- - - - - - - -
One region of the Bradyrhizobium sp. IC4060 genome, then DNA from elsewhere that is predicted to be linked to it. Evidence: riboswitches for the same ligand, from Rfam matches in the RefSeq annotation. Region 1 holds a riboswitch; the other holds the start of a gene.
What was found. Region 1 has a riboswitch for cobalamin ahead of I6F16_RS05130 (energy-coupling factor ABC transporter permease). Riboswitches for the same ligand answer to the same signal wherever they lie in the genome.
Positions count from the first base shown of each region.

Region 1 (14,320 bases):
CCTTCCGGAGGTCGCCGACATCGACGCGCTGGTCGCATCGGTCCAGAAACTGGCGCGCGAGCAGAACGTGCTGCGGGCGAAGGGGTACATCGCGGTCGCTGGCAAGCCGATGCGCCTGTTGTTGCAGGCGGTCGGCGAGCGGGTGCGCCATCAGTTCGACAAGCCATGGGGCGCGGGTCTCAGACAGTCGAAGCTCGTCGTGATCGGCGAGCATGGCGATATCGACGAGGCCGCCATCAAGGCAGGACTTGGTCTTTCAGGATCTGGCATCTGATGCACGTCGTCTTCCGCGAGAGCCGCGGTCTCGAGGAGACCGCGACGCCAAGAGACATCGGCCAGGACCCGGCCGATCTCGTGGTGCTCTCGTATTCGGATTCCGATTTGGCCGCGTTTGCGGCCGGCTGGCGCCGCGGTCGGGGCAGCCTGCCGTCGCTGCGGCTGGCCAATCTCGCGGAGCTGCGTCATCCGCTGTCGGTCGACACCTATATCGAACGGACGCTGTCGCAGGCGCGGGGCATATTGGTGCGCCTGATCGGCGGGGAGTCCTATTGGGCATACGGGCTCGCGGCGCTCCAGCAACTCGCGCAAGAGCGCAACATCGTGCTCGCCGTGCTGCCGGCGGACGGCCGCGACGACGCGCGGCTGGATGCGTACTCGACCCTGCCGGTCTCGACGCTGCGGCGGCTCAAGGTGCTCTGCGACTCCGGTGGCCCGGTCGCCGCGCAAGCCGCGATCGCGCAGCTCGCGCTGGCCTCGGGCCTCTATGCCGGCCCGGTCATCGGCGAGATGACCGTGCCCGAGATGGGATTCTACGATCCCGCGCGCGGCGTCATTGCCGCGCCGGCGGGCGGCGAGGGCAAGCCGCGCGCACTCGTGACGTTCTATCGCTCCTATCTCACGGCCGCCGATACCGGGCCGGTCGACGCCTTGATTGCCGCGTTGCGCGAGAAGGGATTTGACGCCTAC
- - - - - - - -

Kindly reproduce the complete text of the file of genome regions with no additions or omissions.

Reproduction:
One region of the Bradyrhizobium sp. IC4060 genome, then DNA from elsewhere that is predicted to be linked to it. Evidence: riboswitches for the same ligand, from Rfam matches in the RefSeq annotation. Region 1 holds a riboswitch; the other holds the start of a gene.
What was found. Region 1 has a riboswitch for cobalamin ahead of I6F16_RS05130 (energy-coupling factor ABC transporter permease). Riboswitches for the same ligand answer to the same signal wherever they lie in the genome.
Positions count from the first base shown of each region.

Region 1 (14,320 bases):
CCTTCCGGAGGTCGCCGACATCGACGCGCTGGTCGCATCGGTCCAGAAACTGGCGCGCGAGCAGAACGTGCTGCGGGCGAAGGGGTACATCGCGGTCGCTGGCAAGCCGATGCGCCTGTTGTTGCAGGCGGTCGGCGAGCGGGTGCGCCATCAGTTCGACAAGCCATGGGGCGCGGGTCTCAGACAGTCGAAGCTCGTCGTGATCGGCGAGCATGGCGATATCGACGAGGCCGCCATCAAGGCAGGACTTGGTCTTTCAGGATCTGGCATCTGATGCACGTCGTCTTCCGCGAGAGCCGCGGTCTCGAGGAGACCGCGACGCCAAGAGACATCGGCCAGGACCCGGCCGATCTCGTGGTGCTCTCGTATTCGGATTCCGATTTGGCCGCGTTTGCGGCCGGCTGGCGCCGCGGTCGGGGCAGCCTGCCGTCGCTGCGGCTGGCCAATCTCGCGGAGCTGCGTCATCCGCTGTCGGTCGACACCTATATCGAACGGACGCTGTCGCAGGCGCGGGGCATATTGGTGCGCCTGATCGGCGGGGAGTCCTATTGGGCATACGGGCTCGCGGCGCTCCAGCAACTCGCGCAAGAGCGCAACATCGTGCTCGCCGTGCTGCCGGCGGACGGCCGCGACGACGCGCGGCTGGATGCGTACTCGACCCTGCCGGTCTCGACGCTGCGGCGGCTCAAGGTGCTCTGCGACTCCGGTGGCCCGGTCGCCGCGCAAGCCGCGATCGCGCAGCTCGCGCTGGCCTCGGGCCTCTATGCCGGCCCGGTCATCGGCGAGATGACCGTGCCCGAGATGGGATTCTACGATCCCGCGCGCGGCGTCATTGCCGCGCCGGCGGGCGGCGAGGGCAAGCCGCGCGCACTCGTGACGTTCTATCGCTCCTATCTCACGGCCGCCGATACCGGGCCGGTCGACGCCTTGATTGCCGCGTTGCGCGAGAAGGGATTTGACGCCTAC